1.What's this crazy story about a Canadian businesswoman ending up in a Mexican jail for attempting to smuggle Gaddafi's son out of Libya?
We went to Libya together on a fact-finding mission for her engineering company and her arrest was all on the word of this Australian guy who said he was ex-military, and he wasn't. She's home now - I played golf with her recently. You get a lot of wannabes in the security game, people who talk a lot and get themselves into poopoo. You can usually spot them because they're the ones doing all the talking.
2.How did you end up in the SAS?
I grew up in Gisborne and in those days you only had a few options: be a professional surfer, work at the freezing works or fish. At 20 I just disappeared - I was down at the wharf for lunch, saw some mates who were working on a Japanese boat, so jumped on and was out for two months. Then I joined the army like my sister and from the beginning I wanted to be in the SAS.
3.There's a lot of mystery and a bit of glamour about the SAS - is it really like that?
It's extremely competitive, both to get in and once you're in there. We don't like failure. It's full of A-type personalities and you stick to yourselves. We'd take the piss out of each other constantly. Everyone's a comedian. And we all still think we're Peter Pan. We never grow up. We get together now it's still full-on competition. I was in it for seven years and it opened up so many doors for me.
4.Why did you leave?
I got sick - leptospirosis - urine poisoning, which I caught in the jungle. Ended up in a coma for a few weeks in Singapore. Flatlined a couple of times. After a while in that kind of work the body starts to break down a little bit and I was offered a job as a bodyguard working in Brunei.
5. And that's where your Kevin Costner bodyguard stories came in. Biggest diva?
Whitney Houston was a friend of the Sultan's daughter. She was a prima donna pain in the ass. I never saw [Houston] doing any drugs but she was very demanding. I would always say if I thought what they wanted was ludicrous. And sometimes it was. When Prince Jefri's wife came (to Auckland), she wanted to go shopping at 10pm. And have the department store opened for her. Those things don't happen here.
6.Has doing personal security - or your private military work - made you rich?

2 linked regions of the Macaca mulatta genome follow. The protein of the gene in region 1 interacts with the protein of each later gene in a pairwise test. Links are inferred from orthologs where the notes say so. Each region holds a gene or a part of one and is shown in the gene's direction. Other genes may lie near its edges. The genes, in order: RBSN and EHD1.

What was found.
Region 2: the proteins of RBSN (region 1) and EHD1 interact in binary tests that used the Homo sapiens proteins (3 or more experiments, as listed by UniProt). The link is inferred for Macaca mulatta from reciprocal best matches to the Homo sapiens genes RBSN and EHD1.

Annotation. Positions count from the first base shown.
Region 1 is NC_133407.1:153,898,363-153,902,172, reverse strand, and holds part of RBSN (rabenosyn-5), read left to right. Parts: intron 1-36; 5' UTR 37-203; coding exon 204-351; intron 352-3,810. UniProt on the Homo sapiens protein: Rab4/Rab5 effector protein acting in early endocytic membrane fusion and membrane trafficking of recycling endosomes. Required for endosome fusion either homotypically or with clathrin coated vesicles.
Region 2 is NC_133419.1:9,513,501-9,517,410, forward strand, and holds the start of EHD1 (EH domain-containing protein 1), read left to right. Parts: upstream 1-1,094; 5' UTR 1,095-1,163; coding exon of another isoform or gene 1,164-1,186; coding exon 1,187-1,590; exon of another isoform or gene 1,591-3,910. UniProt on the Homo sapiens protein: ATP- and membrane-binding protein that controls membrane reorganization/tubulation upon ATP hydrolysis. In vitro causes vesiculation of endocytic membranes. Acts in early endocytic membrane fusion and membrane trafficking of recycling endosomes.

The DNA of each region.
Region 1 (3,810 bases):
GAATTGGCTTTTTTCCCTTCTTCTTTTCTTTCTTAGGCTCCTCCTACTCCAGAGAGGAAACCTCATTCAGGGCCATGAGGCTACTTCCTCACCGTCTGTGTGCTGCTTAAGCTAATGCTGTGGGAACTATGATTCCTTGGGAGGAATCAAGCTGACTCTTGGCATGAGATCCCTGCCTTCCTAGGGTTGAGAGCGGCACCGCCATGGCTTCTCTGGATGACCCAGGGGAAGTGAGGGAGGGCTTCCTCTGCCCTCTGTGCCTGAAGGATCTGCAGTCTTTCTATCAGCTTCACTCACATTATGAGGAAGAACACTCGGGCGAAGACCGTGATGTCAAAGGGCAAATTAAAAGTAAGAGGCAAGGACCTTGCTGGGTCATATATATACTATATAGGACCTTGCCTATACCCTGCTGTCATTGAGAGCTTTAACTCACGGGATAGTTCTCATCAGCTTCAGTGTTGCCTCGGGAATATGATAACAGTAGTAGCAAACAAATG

It's been a comfortable life, a good life. When you leave the unit you have to work with the skills you have. I've had some serious low points as well - when you're out of work and you have no money. You've got all these skills and can't do anything with them. That's why the Gulf War was very good for New Zealand's ex-military people.
7.But you didn't go to Iraq until 2003?
I'd been doing SWAT training with the military police in the Philippines and went to Iraq with Blackwater. Some morally wrong things happened there. That's why I eventually left. Some of our guys were killed badly in Fallujah and it changed the rules for everybody. Before that there was some mutual respect but after that the gloves were off. We'd do three months on then have a month off. That was hard. The mood swings at home would be drastic.
8.How do you mentally survive a situation like that?
One guy, a good friend of mine, committed suicide. It was hard to say why. He went back to Australia and was acting really strange before he left. There's a saying "as long as it happens to someone else". If something bad is going to happen, let it be someone else.
9.You're 50 now - why do you stay in the game?
It's not just the money. I like to do things I'm good at and I must be good at it because I'm still around. It keeps you sharp. To me it's like a game and I like to test myself. And now I have the movie stuff too which I can juggle with the other stuff. That's good fun.
10.What have you taught your children about mental toughness?
I don't know if you can teach that stuff. But I tell them to never give up. I've probably been a bit hard on them over the years, particularly my boys. But parents nowdays are too damn soft on kids. And there aren't enough good role models for Maori. There's all the drugs and alcohol and broken families. We need more role models than just the All Blacks. There's only one Willie Apiata and he doesn't say enough.
11.Survive Aotearoa is about how to survive in real-life dangerous situations. But you almost drowned during filming?
Let's just say my water intake was bigger than my water out-take. We were being swept down the Whanganui River and I was trying to do it as if I had an injured leg, which is what had really happened to someone. But it took a very long time for me to come into shore. The thing was not to panic but I was in the water for about half an hour and it was cold.
12.So you're kind of a Kiwi Bear Grylls on the show?
Our show is about how to really survive with limited resources - the equipment, planning and willpower you need plus some good skills. I can't stand Bear Grylls. It's not real. He doesn't stay the night. It's good entertainment but what he shows verges on being dangerous. Best way to survive in the bush? Don't run. You'll break an ankle.